by B Al-Najjar and Rong Ding

Abstract: In this study we measure multiple dimensions of product market competition and examine their impacts on corporate governance disclosure, based on a sample of UK public firms over the period 2001 to 2009. We use factor analysis to explore the different dimensions of product market competition; and regression models to analyse the association between multiple dimensions of product market competition and corporate governance disclosure. We find that firms in less competitive industries have significantly more corporate governance disclosure. Furthermore, we detect a positive association between corporate governance disclosure and board independence, as well as audit committee independence. This suggests that firms with better corporate governance tend to disclose more information to external investors. Overall the findings support the view that managers use more corporate governance disclosure as a substitute for the external disciplinary force of product market competition.

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Aspects of Macroeconomic Policy Combinations and Their Effects on Financial Markets (p.95)

by M A Nasir and A M Soliman

Abstract: This paper analyses the implications of macroeconomic policy interactions for financial stability, proxied by financial assets prices (equity and bonds). The empirical analysis applies a Vector Autoregressive (VAR) model and our findings suggest that an accommodating monetary, and disciplined fiscal, stance has been optimal for both stock and bond markets. There is also ample evidence of interdependence between policies, as an expansionary fiscal policy could persuade the monetary authorities to adopt an accommodating stance, whereas a contractionary monetary policy leads fiscal policy towards consolidation. The interrelation between monetary and fiscal policy necessitates coordination between them for the sake of financial stability.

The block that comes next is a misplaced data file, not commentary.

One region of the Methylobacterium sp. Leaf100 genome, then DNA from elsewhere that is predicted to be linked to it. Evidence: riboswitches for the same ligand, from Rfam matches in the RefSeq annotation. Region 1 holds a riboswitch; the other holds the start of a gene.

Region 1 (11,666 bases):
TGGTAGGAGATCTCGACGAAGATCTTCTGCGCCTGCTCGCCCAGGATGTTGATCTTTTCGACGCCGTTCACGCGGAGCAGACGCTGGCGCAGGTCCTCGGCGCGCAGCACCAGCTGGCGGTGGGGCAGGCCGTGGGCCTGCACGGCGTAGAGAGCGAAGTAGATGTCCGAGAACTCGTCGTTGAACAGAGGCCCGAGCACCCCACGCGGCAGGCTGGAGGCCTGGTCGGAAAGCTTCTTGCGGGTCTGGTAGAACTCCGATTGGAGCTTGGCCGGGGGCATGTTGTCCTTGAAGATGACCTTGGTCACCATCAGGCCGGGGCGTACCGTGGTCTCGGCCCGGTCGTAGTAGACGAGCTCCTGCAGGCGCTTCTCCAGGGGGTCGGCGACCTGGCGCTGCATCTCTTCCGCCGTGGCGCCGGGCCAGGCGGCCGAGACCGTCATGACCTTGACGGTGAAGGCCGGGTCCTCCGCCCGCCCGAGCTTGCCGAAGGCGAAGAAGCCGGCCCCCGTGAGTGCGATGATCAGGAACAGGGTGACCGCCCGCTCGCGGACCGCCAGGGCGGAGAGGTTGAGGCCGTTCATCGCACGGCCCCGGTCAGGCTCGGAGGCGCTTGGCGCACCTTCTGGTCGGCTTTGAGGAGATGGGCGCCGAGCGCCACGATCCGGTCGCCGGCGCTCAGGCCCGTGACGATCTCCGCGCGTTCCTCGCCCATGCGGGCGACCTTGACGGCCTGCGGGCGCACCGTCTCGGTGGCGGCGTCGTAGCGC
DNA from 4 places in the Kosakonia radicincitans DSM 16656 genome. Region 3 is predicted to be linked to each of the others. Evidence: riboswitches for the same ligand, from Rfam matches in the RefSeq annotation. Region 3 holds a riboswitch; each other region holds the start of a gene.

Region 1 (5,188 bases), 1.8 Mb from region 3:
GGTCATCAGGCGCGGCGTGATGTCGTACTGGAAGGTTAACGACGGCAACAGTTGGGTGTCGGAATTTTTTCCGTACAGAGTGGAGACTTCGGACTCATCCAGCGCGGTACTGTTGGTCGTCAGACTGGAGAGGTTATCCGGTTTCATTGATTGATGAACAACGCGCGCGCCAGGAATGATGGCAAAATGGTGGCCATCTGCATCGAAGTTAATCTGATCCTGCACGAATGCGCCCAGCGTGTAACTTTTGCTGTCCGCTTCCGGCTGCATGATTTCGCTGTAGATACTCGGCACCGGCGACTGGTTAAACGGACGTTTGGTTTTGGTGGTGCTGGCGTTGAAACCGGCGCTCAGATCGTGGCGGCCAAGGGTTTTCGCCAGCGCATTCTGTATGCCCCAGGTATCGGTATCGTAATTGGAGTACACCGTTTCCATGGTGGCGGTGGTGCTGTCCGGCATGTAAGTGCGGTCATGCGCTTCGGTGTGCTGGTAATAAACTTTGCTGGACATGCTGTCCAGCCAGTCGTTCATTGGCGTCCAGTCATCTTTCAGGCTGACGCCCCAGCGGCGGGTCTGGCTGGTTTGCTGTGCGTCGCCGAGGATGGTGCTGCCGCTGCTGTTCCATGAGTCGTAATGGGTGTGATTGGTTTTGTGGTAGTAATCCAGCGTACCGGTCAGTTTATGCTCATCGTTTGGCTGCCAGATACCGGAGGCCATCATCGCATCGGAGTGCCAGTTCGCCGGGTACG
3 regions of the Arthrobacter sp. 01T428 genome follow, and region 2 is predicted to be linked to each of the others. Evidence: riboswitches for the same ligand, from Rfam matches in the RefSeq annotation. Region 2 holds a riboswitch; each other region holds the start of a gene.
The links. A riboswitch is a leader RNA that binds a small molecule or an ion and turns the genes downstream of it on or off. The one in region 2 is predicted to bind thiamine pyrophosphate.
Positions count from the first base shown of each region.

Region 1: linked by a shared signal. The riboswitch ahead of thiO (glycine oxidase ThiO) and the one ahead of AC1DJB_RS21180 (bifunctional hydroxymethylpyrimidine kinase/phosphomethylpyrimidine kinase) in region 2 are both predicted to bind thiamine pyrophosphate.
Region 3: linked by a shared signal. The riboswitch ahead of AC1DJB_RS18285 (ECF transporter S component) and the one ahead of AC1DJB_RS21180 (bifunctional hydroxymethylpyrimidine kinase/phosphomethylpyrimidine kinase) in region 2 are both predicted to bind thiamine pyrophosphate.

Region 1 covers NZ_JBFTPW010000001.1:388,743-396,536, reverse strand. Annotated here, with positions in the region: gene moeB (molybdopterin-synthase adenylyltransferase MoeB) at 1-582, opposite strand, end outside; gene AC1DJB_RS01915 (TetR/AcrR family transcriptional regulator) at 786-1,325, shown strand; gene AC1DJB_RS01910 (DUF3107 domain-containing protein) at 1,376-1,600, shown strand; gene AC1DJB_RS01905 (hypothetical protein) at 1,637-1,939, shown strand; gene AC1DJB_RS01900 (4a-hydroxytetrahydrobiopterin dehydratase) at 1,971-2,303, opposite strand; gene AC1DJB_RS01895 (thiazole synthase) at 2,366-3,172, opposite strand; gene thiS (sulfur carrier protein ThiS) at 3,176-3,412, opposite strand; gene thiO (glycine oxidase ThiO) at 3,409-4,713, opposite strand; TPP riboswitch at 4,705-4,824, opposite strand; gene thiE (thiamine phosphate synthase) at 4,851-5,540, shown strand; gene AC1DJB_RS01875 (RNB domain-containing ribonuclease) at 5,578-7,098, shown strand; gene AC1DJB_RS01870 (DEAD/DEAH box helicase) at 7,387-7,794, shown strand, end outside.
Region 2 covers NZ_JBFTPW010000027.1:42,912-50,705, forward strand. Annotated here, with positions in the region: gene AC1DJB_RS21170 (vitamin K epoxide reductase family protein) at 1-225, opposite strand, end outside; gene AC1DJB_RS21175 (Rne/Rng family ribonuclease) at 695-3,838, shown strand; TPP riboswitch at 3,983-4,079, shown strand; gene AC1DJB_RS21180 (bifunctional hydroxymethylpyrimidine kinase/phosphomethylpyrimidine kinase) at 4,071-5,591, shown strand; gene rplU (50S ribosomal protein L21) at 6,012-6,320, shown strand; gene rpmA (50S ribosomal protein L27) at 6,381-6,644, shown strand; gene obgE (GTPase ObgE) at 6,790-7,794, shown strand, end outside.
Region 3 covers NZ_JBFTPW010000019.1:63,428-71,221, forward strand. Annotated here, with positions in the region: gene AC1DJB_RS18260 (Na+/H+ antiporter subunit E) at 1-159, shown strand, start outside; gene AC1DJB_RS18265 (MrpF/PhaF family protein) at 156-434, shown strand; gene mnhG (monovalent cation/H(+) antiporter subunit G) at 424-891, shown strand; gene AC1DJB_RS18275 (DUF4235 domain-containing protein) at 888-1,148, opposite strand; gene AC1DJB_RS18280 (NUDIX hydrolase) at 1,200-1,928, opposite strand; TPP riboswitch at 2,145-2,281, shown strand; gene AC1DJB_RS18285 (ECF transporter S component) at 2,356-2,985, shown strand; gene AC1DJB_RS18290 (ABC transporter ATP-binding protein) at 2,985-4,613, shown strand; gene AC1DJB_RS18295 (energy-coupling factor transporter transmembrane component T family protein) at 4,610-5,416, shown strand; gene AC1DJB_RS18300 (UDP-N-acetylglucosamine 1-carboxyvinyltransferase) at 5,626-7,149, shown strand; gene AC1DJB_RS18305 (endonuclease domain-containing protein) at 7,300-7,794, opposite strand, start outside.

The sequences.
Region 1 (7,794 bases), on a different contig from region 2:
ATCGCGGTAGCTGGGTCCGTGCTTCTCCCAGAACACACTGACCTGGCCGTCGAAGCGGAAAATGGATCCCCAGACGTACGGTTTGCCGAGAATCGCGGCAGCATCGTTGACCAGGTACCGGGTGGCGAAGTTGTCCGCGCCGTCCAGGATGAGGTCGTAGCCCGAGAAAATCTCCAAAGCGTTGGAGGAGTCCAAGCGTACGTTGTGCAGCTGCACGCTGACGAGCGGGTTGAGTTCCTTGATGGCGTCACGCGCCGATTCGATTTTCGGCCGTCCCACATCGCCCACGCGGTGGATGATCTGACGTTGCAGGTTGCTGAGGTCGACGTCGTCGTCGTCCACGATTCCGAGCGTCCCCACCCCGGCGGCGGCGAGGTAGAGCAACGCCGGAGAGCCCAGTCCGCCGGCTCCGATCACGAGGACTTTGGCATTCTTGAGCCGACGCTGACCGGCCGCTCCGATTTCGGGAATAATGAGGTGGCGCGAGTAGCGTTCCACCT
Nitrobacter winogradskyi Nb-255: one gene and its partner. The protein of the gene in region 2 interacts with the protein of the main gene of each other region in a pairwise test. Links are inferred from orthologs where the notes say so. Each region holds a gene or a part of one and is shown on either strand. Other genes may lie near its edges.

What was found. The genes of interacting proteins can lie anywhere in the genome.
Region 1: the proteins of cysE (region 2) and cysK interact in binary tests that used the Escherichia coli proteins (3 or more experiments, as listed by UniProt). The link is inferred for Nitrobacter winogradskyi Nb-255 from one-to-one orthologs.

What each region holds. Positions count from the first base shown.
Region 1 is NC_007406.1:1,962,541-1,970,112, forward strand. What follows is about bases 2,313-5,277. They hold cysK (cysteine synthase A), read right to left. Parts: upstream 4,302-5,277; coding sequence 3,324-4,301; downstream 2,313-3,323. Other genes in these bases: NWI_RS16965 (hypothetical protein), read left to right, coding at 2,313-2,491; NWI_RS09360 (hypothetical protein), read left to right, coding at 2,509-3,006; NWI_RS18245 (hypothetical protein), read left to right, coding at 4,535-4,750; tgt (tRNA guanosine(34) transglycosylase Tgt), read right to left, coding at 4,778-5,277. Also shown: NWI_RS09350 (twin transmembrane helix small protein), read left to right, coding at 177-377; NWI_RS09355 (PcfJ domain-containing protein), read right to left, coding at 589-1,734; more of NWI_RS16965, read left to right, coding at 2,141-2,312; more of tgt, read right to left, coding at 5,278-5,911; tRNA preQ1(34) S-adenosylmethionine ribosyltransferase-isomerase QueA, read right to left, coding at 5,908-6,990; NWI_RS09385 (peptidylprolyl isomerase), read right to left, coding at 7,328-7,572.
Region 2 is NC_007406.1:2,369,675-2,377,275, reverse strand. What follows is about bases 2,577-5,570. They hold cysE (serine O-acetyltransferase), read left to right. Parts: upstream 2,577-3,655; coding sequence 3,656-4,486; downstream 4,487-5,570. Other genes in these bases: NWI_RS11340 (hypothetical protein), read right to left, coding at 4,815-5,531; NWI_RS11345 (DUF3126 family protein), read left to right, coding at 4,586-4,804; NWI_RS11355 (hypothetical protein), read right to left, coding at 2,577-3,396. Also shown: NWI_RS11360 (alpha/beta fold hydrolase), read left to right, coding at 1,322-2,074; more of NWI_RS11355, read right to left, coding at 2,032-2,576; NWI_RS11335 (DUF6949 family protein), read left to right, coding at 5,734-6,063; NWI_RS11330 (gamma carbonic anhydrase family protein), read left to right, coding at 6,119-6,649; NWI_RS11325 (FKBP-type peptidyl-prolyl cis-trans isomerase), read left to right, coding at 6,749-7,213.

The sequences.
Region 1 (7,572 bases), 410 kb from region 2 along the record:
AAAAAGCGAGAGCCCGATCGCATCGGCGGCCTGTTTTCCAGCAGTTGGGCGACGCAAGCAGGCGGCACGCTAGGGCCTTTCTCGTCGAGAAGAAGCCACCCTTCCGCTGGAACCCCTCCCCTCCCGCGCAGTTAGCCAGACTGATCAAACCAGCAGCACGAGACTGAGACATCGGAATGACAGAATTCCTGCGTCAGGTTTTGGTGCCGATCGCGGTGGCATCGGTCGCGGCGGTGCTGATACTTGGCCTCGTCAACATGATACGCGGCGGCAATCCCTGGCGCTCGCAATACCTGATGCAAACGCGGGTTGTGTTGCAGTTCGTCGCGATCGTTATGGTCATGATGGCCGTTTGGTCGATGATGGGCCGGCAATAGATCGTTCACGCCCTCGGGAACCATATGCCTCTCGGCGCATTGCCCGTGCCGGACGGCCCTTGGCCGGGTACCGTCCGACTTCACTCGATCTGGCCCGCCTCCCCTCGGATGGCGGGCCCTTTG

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Why do Students Study Economics? (p.119)

by A Mearman, A Papa and D Webber

Abstract: This paper presents a chronological, adaptive and reflective investigation into students' perceptions of and motivations for choosing to study economics. Applications of multiple quantitative and qualitative techniques to student-level primary survey and focus group data reveal the following. First, students' perceptions of economics are on average somewhat negative, although there is considerable variation. Second, they regard economics as having value, in terms of providing insight, specialist knowledge, and skills of argumentation (all of which are perceived to be superior to peers). Third, they recognise the subject yields financial and other career advantages and has kudos. Fourth, they suggest that the relevance and usefulness of economics is important and consequently that excessive theorisation and a lack of practicality are problematic. These findings have considerable implications for how economics is taught, and for the nature of the subject itself.

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Part 2, September

European Monetary Union and the Cost of Disinflation (p.1)

by S Mazumder